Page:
Archive for September 22nd, 2005

TV-Ridden Ravings II

Of all the ads for get-back-to-work-goddammit-your-employer-isn’t-happy products, the most obnoxious have to be the ones for Berocca. That Berocca sounds a bit like ‘Baracus’ is unlikely to be mere coincidence.

The manly and clean-cut protagonist of the TV ad takes his medicine to counter the emasculating effects of illness, or perhaps hangovers. A triumphant and energetic return to work in the office dispels doubts about his masculinity.

Being a man, then, depends on your capacity to meet the needs of your employer. In these ads, illness acquires significance through its relation to work. You are not simply ill, run-down or hungover: you are unable to produce, and because you are unable to produce, you are not a man.

This theme is apparently subverted by another TV ad for one of those vile-tasting instant soup products that taste like reheated dishwater. In the ad, the hero takes his masculine assertiveness to goofy extremes, as a means of disguising the fact that he is utterly indolent.

As the camera follows the protagonist around the chaotic office, the viewer is allowed a glimpse of a tantalising reality: office work is an absurd charade, but you’re in on the joke. Naturally, this complicity has a price. Masculinity, along with the magical vision needed to perceive the reality of the office, is conferred only by drinking cup-a-soups.

In reality, there is not much difference between the two ads. Both propose medication as a means of dealing with the sublime misery of the office. The principal difference is in the choice of substance: a sickly orange fizz, or a hot lumpy sludge.

Christ, two Lemsips and I’ve turned into a limp-wristed Media Studies student.

Young, Dumb and Full of Lists

The ageing rock dinosaur in me enjoyed this brief interview with Neil Young, one of the more unknowable personalities in rock music. Anyway, in tribute, here’s a spontaneous Neil Young Top 10:

1. The Needle and The Damage Done
2. Ambulance Blues
3. A Man Needs A Maid
4. Revolution Blues
5. Only Love Can Break Your Heart
6. Ohio
7. Tired Eyes
8. Southern Man
9. Like A Hurricane
10. Cowgirl In The Sand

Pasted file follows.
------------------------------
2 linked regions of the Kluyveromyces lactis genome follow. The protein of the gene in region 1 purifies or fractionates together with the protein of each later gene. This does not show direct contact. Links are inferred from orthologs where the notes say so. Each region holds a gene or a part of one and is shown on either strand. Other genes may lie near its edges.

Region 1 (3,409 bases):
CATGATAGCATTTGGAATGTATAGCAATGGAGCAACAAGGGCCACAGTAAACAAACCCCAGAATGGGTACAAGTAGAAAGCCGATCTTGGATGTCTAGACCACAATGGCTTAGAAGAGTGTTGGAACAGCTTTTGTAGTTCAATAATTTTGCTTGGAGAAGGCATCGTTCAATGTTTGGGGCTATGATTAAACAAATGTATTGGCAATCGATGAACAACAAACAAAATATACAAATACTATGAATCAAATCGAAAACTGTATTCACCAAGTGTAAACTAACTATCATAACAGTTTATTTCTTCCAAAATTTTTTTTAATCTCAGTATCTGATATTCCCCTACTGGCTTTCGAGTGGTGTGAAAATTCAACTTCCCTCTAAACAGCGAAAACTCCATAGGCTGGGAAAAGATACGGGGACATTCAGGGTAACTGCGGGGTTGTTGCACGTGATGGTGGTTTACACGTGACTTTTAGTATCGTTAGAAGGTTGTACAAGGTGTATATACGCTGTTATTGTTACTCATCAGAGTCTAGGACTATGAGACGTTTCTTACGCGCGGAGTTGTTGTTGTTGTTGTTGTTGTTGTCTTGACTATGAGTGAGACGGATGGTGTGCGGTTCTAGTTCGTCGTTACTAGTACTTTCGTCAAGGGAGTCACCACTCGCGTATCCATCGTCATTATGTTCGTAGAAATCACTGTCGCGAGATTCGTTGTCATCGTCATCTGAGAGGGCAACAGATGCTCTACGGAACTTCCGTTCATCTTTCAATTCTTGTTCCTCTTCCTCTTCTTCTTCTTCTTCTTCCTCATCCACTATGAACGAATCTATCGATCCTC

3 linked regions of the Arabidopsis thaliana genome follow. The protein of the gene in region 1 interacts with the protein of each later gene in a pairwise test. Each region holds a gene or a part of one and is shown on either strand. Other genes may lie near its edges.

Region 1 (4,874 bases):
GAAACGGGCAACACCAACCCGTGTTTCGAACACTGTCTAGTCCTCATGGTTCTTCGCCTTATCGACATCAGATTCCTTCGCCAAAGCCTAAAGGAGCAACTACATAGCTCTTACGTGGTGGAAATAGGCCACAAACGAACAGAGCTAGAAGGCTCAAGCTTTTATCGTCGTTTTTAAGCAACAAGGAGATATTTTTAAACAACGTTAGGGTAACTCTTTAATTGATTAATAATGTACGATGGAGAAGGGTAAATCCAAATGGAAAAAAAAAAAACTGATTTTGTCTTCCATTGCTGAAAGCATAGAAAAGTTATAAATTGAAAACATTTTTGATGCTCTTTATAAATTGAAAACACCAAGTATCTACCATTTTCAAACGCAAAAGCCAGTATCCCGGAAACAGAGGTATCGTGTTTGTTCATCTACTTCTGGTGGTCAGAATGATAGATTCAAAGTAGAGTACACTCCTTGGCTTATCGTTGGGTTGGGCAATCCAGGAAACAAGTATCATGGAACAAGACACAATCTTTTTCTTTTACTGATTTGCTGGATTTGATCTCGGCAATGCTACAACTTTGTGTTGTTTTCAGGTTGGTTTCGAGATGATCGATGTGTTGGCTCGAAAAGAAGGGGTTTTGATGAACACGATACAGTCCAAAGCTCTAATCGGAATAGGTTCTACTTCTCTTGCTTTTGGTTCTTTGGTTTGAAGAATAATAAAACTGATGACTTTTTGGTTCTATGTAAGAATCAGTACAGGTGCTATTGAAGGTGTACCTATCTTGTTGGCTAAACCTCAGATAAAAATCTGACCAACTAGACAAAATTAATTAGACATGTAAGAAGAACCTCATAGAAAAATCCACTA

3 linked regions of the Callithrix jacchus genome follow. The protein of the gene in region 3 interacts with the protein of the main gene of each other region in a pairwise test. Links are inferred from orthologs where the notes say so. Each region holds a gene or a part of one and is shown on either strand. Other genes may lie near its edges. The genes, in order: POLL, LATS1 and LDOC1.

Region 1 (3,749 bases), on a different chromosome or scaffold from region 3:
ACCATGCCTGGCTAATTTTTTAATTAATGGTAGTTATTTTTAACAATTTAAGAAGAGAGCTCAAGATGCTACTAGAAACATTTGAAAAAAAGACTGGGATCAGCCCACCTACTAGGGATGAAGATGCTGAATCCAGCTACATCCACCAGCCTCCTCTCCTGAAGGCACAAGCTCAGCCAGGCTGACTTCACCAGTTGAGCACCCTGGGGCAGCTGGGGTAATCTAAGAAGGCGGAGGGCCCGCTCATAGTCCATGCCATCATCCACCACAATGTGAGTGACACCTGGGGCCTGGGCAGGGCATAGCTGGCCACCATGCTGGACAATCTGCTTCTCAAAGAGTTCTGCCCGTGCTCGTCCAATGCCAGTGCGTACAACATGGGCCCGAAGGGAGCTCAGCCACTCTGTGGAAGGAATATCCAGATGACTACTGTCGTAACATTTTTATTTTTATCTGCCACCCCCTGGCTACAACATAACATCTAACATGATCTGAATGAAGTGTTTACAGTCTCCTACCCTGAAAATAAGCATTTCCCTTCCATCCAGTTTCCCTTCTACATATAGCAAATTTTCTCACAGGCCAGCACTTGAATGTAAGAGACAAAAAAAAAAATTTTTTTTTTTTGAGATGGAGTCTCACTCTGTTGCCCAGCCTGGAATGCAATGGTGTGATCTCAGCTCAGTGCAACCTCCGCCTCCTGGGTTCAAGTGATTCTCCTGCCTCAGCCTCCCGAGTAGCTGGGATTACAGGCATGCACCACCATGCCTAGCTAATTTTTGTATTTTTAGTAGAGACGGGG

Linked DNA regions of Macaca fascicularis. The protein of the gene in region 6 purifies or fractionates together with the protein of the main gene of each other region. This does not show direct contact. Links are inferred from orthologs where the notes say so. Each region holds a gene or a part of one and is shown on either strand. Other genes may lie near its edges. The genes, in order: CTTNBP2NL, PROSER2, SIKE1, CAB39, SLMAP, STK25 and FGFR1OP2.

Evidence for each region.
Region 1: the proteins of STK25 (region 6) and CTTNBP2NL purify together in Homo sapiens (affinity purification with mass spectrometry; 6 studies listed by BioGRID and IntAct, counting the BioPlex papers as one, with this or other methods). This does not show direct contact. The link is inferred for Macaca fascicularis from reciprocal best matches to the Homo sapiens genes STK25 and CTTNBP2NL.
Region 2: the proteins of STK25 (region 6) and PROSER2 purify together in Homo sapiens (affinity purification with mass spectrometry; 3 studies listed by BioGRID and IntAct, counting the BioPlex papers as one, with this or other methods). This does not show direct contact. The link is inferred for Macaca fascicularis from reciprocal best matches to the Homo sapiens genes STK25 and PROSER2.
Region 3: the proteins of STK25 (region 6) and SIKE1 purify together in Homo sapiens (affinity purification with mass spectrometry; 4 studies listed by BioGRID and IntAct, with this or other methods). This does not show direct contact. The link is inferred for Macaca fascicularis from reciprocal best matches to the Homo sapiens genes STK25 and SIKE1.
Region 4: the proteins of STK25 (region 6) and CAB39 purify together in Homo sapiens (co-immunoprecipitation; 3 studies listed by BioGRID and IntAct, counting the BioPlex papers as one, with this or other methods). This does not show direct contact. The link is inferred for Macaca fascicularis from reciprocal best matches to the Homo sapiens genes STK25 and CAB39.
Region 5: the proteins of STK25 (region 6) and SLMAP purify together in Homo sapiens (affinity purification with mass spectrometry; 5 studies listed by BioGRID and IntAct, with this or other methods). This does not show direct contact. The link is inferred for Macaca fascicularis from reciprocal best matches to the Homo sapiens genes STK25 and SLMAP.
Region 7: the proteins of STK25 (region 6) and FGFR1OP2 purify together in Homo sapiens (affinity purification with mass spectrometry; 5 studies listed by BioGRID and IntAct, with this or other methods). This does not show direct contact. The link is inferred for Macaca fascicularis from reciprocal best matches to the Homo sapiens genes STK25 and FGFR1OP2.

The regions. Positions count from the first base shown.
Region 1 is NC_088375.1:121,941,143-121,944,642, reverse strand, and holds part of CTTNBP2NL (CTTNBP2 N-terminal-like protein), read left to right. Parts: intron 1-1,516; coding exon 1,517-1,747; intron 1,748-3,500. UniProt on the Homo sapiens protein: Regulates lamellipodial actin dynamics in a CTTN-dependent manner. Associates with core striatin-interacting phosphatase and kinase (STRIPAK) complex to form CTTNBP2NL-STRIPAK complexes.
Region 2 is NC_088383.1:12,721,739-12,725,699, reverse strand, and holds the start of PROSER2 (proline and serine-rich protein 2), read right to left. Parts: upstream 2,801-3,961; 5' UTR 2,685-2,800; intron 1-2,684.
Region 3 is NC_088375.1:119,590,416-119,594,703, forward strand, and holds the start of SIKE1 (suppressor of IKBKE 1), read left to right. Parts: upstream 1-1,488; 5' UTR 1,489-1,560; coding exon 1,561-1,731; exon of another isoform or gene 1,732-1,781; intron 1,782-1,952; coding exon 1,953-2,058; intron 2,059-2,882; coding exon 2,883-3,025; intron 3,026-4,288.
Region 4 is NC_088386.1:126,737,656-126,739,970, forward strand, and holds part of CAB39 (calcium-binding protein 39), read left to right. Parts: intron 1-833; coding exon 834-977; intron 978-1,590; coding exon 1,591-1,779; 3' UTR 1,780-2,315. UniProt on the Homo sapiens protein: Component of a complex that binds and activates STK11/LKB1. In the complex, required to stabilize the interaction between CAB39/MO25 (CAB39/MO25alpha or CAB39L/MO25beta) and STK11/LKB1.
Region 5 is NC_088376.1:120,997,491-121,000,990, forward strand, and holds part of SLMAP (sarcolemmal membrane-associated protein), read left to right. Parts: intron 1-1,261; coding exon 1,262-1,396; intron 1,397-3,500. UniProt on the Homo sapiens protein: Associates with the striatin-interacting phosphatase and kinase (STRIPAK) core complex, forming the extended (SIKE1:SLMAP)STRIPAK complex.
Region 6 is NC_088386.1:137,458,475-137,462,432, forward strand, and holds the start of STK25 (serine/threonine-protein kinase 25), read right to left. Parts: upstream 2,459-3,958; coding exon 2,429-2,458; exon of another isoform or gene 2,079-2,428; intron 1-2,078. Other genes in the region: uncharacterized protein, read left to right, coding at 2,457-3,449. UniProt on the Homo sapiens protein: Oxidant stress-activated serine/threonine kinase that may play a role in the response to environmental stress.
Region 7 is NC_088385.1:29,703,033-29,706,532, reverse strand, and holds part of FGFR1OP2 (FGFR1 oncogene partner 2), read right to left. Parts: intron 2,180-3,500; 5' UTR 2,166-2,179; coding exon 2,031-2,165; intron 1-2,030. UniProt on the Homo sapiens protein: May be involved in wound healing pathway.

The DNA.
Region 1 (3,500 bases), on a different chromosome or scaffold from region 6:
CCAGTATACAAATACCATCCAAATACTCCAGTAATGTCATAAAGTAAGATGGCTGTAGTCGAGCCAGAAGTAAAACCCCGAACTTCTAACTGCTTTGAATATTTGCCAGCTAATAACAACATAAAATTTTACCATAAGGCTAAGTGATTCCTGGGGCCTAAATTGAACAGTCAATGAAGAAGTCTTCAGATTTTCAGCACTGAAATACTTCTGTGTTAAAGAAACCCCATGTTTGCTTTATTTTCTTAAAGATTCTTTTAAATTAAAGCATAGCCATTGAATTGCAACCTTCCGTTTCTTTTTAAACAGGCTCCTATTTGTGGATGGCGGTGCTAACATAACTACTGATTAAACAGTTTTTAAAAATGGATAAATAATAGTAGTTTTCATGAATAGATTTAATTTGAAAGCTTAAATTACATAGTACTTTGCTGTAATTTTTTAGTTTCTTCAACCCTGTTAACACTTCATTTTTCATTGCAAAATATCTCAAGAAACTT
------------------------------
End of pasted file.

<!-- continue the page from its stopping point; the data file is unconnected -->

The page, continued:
As Young-o-philes might note, I’m a bit of a traditionalist. No Sleeps with Angels, Trans or shite Pearl Jam collaborations for me, no sir.

TV-Ridden Ravings

Alas, infirmity leaves my nose and my blogging clogged. This month has gone the way of all Septembers in the last decade or so, in that I have caught a rather snuffly cold.

Looks like fortifying myself with that L Casei Imunitass stuff for the last month didn’t do a whole pile of good. And here was me thinking it was going to provide an invisible force-field against disease.

Anyway, debilitated and unable to continue with my punishing fitness regime, I have spent a lot of time watching telly. It seemed like the decent thing to do, after receiving notice the other day that my TV licence had been renewed, to the tune of 150 Euro.

Last night I turned on the state broadcaster and Fair City was on RTE1 and a twenty-year-old programme on the art of book binding was on RTE2.

I have no real objection to paying for a crappy soap, but it feels unfair to be paying for something already paid for by people 20 years ago, many of whom are now dead, perhaps from the excruciating boredom that comes from trying to get your money’s worth from RTE.

Non-advertisement TV programming is eating itself. The other night there was a rather grand and fawning retrospective on Gay Byrne. It talked about how great Gay Byrne was, in terms that sometimes seemed like a justification for making a programme about him.

I am now funding TV programmes about the importance of TV programmes and their personalities, and paying to hear talking heads like Ryan Tubridy (whose granda or someone was in RTE) reminisce about what life was like when Gay Byrne was on the radio – the smell and cabbage and suchlike.

Take away the hagiographies, the absurd lifestyle/makeover shows, the soaps you can watch on BBC and ITV anyway, the endless recycling of archive coverage and what are you left with?

Well, there was an hour long drama about some young buck who was having a drug-fuelled affair with the local guard’s frisky wife. I’m not fond of making similes by introducing drugs into the equation (e.g. ‘it sounded like Englebert Humperdinck on acid’), but this was Fair City Nights on poppers.

Why do the docile masses put up with this dung? Will Rip-Off Republic ever turn the camera on itself and reveal one of biggest rip-offs of them all?

Still, there’s always the ads. On one of the not-paid-for channels, there was another celebration of the greatest ads ever. Why? Because ads are IMPORTANT. It’s GOOD to watch them, Chris Tarrant tells us without any hint of irony, because they can provide us with some of TV’s greatest moments of comedy, art and innovation.

Watching this stuff requires something a lot stronger than Lemsip.

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September 2005